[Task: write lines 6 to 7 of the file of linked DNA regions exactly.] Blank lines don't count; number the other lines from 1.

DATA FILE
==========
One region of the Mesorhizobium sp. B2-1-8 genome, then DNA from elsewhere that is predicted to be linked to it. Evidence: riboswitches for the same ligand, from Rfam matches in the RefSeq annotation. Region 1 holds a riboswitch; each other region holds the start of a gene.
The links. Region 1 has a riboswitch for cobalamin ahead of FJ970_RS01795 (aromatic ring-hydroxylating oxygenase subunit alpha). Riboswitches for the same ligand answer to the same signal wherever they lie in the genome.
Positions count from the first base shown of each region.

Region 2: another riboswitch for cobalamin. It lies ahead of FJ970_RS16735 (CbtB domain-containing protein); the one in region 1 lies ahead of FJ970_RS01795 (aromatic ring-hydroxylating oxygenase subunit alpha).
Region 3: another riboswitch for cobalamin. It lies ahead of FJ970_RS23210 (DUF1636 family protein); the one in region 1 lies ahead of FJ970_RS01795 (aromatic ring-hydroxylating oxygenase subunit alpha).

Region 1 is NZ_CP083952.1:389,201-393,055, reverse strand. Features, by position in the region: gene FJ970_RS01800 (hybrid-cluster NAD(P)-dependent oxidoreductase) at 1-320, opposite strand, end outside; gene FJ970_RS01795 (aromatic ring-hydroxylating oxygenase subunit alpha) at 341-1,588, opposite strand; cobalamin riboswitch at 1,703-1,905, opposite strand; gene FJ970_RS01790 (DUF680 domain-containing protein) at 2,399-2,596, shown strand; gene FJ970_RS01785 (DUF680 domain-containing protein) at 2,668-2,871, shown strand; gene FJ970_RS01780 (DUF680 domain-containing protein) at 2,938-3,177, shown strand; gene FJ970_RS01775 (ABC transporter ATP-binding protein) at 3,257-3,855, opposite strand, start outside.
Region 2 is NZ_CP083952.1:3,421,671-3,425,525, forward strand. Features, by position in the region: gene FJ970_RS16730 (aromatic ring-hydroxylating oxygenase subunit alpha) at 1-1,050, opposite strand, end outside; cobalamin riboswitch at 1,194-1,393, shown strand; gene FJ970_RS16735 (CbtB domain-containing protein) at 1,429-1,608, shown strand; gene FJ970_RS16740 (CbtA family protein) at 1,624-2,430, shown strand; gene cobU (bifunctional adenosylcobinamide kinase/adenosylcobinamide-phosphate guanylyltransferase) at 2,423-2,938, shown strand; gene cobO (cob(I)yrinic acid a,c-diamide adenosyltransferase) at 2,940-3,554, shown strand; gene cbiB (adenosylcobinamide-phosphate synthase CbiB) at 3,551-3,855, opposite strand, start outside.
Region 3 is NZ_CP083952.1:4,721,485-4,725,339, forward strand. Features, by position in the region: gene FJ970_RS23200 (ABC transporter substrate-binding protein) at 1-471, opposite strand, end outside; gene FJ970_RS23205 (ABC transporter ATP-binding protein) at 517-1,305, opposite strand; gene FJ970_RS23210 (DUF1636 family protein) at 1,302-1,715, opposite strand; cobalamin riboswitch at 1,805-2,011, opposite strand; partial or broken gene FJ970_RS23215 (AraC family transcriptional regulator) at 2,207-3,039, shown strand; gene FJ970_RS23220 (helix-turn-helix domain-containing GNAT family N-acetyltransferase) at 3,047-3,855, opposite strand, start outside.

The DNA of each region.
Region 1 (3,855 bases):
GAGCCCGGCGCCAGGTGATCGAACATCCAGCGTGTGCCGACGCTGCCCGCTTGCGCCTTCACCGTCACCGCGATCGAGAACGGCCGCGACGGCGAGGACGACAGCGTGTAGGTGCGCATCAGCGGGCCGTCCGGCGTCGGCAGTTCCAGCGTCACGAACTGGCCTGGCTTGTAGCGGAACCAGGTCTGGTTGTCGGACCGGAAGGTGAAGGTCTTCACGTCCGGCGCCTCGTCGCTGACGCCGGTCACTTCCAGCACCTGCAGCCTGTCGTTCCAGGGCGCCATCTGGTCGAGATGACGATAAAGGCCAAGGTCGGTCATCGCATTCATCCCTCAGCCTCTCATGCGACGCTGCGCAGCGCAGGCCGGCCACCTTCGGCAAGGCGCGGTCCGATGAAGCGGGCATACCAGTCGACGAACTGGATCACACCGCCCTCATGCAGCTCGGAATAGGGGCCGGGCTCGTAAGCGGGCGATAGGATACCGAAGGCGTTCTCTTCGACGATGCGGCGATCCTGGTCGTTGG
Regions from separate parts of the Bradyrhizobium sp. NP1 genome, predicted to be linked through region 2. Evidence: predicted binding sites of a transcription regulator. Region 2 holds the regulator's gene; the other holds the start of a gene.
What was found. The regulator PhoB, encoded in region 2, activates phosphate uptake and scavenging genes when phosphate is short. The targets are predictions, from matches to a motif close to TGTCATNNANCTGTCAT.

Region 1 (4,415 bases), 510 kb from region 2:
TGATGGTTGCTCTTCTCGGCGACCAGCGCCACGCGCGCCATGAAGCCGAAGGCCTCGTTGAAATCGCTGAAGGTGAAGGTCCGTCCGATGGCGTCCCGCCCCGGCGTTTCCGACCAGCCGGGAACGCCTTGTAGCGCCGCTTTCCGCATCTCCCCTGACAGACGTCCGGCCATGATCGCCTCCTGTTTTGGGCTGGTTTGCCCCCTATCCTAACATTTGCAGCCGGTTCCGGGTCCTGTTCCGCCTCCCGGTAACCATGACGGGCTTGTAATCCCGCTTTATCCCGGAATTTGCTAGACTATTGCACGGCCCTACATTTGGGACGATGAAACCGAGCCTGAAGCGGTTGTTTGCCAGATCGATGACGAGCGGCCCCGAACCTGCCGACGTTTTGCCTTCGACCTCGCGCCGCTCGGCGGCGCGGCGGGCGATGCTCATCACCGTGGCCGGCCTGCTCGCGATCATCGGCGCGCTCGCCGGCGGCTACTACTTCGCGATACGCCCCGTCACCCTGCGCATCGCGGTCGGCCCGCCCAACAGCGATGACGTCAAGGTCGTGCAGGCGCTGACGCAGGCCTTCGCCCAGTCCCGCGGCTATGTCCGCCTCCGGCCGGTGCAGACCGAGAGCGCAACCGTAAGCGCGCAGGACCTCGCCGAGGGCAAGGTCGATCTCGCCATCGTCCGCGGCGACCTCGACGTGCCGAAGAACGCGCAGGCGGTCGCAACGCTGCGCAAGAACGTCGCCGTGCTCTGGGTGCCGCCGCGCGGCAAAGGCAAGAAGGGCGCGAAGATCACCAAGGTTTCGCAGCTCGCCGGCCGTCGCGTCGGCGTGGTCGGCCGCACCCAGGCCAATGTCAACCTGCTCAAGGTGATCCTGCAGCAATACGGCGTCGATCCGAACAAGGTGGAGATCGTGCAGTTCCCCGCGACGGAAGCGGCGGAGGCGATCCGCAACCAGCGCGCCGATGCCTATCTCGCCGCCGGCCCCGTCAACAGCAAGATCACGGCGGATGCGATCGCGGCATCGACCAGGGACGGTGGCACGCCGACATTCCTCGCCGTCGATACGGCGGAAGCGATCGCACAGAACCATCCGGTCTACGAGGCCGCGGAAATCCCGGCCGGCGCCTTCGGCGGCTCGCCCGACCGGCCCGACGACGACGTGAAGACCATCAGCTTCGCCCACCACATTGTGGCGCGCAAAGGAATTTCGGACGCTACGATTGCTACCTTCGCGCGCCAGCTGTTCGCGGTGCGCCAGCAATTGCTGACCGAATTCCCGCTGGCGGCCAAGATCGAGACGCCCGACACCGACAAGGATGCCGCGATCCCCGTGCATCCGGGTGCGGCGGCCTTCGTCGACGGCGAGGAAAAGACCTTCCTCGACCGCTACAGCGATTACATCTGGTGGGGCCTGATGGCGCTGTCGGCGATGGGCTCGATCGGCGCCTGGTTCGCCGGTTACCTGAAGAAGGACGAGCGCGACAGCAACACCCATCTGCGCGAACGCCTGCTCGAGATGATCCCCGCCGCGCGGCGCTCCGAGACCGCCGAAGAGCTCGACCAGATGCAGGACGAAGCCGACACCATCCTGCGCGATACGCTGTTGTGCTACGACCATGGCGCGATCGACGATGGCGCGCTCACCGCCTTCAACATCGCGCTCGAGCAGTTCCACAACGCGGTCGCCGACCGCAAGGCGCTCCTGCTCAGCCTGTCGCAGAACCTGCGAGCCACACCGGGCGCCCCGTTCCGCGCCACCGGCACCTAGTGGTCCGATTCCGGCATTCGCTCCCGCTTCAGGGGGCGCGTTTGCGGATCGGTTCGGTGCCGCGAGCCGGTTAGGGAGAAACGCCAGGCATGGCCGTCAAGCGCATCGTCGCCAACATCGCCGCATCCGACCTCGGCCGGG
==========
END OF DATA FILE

Region 1 is NZ_CP083952.1:389,201-393,055, reverse strand. Features, by position in the region: gene FJ970_RS01800 (hybrid-cluster NAD(P)-dependent oxidoreductase) at 1-320, opposite strand, end outside; gene FJ970_RS01795 (aromatic ring-hydroxylating oxygenase subunit alpha) at 341-1,588, opposite strand; cobalamin riboswitch at 1,703-1,905, opposite strand; gene FJ970_RS01790 (DUF680 domain-containing protein) at 2,399-2,596, shown strand; gene FJ970_RS01785 (DUF680 domain-containing protein) at 2,668-2,871, shown strand; gene FJ970_RS01780 (DUF680 domain-containing protein) at 2,938-3,177, shown strand; gene FJ970_RS01775 (ABC transporter ATP-binding protein) at 3,257-3,855, opposite strand, start outside.
Region 2 is NZ_CP083952.1:3,421,671-3,425,525, forward strand. Features, by position in the region: gene FJ970_RS16730 (aromatic ring-hydroxylating oxygenase subunit alpha) at 1-1,050, opposite strand, end outside; cobalamin riboswitch at 1,194-1,393, shown strand; gene FJ970_RS16735 (CbtB domain-containing protein) at 1,429-1,608, shown strand; gene FJ970_RS16740 (CbtA family protein) at 1,624-2,430, shown strand; gene cobU (bifunctional adenosylcobinamide kinase/adenosylcobinamide-phosphate guanylyltransferase) at 2,423-2,938, shown strand; gene cobO (cob(I)yrinic acid a,c-diamide adenosyltransferase) at 2,940-3,554, shown strand; gene cbiB (adenosylcobinamide-phosphate synthase CbiB) at 3,551-3,855, opposite strand, start outside.